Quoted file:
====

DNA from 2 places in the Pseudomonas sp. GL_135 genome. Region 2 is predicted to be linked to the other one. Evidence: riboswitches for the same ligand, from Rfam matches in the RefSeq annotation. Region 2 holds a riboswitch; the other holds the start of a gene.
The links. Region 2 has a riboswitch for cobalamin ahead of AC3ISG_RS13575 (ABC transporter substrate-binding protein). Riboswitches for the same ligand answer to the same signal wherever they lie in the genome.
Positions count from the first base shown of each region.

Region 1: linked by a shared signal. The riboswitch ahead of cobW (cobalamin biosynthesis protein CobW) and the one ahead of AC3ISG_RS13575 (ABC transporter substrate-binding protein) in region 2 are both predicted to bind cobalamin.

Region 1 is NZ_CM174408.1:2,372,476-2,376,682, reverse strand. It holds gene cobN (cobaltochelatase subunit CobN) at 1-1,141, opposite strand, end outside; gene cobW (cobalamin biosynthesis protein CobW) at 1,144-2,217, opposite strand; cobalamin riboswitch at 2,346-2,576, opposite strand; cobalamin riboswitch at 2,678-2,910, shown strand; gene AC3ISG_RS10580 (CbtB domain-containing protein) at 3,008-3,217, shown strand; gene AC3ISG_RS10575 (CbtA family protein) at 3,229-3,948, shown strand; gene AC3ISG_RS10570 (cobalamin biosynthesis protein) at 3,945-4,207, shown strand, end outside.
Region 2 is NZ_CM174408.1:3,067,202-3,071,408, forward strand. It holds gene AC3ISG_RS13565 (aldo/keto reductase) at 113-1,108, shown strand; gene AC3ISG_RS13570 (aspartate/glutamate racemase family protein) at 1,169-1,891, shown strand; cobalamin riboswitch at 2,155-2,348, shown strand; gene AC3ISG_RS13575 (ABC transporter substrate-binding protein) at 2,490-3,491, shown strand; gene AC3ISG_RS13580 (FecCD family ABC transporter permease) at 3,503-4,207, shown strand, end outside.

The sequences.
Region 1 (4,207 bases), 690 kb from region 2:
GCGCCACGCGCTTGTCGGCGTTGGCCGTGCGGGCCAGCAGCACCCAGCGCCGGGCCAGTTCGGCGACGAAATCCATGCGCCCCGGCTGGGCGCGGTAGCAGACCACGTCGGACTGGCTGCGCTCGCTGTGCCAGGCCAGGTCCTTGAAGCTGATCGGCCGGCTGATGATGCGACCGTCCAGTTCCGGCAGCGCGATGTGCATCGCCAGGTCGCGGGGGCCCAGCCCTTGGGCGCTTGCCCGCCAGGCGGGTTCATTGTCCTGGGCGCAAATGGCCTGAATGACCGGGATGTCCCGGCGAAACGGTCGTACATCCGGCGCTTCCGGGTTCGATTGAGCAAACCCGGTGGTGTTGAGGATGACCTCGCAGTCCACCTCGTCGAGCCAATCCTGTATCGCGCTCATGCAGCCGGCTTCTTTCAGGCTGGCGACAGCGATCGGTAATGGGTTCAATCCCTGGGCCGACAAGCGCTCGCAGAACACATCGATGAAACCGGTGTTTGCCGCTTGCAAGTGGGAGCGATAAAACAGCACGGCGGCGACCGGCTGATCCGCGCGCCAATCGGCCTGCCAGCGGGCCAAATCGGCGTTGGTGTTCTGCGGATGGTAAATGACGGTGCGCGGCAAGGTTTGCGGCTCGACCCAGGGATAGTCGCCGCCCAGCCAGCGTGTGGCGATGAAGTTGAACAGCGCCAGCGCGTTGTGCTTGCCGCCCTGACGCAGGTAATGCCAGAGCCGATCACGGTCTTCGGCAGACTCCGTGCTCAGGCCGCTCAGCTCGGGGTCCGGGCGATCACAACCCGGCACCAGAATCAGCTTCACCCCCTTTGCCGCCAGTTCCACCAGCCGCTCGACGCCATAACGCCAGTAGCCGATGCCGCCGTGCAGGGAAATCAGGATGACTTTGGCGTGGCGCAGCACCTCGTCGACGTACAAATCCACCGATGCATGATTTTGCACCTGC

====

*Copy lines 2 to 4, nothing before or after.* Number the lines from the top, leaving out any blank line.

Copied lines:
The links. Region 2 has a riboswitch for cobalamin ahead of AC3ISG_RS13575 (ABC transporter substrate-binding protein). Riboswitches for the same ligand answer to the same signal wherever they lie in the genome.
Positions count from the first base shown of each region.

Region 1: linked by a shared signal. The riboswitch ahead of cobW (cobalamin biosynthesis protein CobW) and the one ahead of AC3ISG_RS13575 (ABC transporter substrate-binding protein) in region 2 are both predicted to bind cobalamin.